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Spices Halt Growth of Cancer Stem Cells
According to a new study in the journal Breast Cancer Research and Treatment, compounds derived from turmeric and pepper inhibit the growth of cancer stem cells in culture, which could be a critical step in fighting the disease. The research builds on previous studies which have suggested a therapeutic effect from the spices, but this study is the first to show that the mechanism behind this may be the inhibition of the stem cell cycle.
“If we can limit the number of stem cells, we can limit the number of cells with potential to form tumors,” says lead researcher Madhuri Kakarala.
The authors do caution that consuming large amounts of the spices is not warranted at this time, as there is no evidence that this would be beneficial, and it could even be dangerous.
In the current study, the researcher applied a mixture of curcumin and piperline (derived from turmeric and pepper, respectively) to breast cancer cells at concentrations roughly 20 times what would be consumed through the diet under normal conditions. They found that piperline boosted the effect of curcumin, and the two compounds together halted the stem cells’ regeneration cycle, which is key in the growth and proliferation of cancer. Current chemotherapy treatments attack the cancer cells themselves, rather than the stem cells, but researchers have felt that targeting stem cells may be the more promising method.
Additionally, the researchers found that the spice extracts showed no toxicity against normal cells – that is, they did not harm the healthy breast cells, an important consideration in a potential cancer treatment. Kakarala says that "[w]omen at high risk of breast cancer right now can choose to take the drugs tamoxifen or raloxifene for prevention, but most women won't take these drugs because there is too much toxicity. The concept that dietary compounds can help is attractive, and curcumin and piperine appear to have very low toxicity.”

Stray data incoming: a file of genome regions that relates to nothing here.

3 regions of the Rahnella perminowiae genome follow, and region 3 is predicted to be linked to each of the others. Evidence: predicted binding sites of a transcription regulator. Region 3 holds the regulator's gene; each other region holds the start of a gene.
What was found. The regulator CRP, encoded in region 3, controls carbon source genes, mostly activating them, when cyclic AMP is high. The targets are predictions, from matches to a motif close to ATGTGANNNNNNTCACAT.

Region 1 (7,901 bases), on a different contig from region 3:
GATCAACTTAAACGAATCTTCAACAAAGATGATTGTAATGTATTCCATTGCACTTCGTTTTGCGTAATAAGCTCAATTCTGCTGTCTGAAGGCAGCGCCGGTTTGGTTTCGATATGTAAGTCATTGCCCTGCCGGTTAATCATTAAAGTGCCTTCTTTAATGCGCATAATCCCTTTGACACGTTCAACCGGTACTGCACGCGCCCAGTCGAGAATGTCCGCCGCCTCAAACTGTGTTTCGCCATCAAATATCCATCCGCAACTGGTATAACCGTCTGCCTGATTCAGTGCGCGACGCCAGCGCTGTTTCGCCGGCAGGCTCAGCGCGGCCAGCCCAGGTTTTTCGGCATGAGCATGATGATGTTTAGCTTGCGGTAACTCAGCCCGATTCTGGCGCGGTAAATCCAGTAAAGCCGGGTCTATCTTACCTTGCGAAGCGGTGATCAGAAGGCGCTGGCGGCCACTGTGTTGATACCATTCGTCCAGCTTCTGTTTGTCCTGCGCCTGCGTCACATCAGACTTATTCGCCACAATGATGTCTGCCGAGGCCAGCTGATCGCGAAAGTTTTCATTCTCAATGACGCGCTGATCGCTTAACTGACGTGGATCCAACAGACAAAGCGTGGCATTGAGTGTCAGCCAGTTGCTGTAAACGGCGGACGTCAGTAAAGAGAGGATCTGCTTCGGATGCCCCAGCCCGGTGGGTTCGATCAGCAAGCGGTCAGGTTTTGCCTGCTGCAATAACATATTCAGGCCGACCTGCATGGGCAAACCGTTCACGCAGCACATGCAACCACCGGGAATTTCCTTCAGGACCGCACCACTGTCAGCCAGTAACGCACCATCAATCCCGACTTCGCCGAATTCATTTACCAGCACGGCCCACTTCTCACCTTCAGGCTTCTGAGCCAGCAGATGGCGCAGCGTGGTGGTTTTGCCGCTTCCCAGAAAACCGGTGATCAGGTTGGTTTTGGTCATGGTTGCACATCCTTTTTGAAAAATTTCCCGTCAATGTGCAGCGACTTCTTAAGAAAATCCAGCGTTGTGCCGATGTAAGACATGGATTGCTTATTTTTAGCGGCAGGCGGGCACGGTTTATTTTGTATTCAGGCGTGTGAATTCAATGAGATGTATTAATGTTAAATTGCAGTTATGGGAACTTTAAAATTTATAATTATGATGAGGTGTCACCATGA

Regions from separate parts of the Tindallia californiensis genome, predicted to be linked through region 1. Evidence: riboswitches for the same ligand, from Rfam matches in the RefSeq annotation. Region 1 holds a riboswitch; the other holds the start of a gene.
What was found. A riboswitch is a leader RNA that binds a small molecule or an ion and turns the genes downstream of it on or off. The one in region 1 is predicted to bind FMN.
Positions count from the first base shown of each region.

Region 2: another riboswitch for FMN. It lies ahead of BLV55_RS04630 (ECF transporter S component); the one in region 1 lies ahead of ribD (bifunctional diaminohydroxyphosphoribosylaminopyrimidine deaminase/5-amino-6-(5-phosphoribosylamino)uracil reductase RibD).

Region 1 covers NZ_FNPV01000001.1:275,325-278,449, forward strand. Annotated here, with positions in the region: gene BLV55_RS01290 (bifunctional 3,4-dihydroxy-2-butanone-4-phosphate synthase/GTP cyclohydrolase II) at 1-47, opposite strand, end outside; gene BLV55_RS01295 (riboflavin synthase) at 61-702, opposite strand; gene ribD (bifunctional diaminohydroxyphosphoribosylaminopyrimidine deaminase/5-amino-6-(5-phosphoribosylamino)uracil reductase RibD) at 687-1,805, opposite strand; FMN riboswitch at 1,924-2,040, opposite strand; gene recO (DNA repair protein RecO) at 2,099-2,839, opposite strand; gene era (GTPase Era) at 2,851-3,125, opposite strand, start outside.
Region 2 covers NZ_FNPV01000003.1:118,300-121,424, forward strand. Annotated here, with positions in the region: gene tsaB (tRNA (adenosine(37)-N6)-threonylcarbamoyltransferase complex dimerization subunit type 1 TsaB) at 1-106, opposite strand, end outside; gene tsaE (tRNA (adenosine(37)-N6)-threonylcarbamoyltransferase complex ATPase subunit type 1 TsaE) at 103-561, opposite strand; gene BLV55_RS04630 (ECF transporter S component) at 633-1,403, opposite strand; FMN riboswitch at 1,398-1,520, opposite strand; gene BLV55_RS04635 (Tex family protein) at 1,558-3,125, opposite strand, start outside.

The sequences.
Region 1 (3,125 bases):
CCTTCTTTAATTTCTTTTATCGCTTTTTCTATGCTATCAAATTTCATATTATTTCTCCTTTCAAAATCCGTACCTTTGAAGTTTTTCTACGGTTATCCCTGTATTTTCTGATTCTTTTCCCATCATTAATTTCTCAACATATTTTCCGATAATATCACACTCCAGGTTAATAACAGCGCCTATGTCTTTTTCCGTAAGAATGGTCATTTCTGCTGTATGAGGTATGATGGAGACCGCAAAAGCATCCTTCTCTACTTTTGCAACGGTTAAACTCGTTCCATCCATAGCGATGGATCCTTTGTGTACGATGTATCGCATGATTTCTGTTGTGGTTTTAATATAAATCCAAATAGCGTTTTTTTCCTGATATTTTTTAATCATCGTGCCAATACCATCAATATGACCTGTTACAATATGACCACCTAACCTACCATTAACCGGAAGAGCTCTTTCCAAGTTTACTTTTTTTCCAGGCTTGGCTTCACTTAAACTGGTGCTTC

Another benefit in treatments that attack stem cells rather than cancer cells is that breast cancers that are both estrogen−sensitive and insensitive would be affected by such a therapy. Anti−cancer drugs like those Kakarala mention above are designed to affect only estrogen−sensitive forms of cancer, which are typically not the most deadly forms.
The next step for the researchers is to begin a Phase I clinical trial, which is expected to initiate in early 2010, and will explore the doses of the compounds that can safely be administered to humans.
The study was conducted by researchers at the University of Michigan’s Comprehensive Cancer Center.
January 12, 2010
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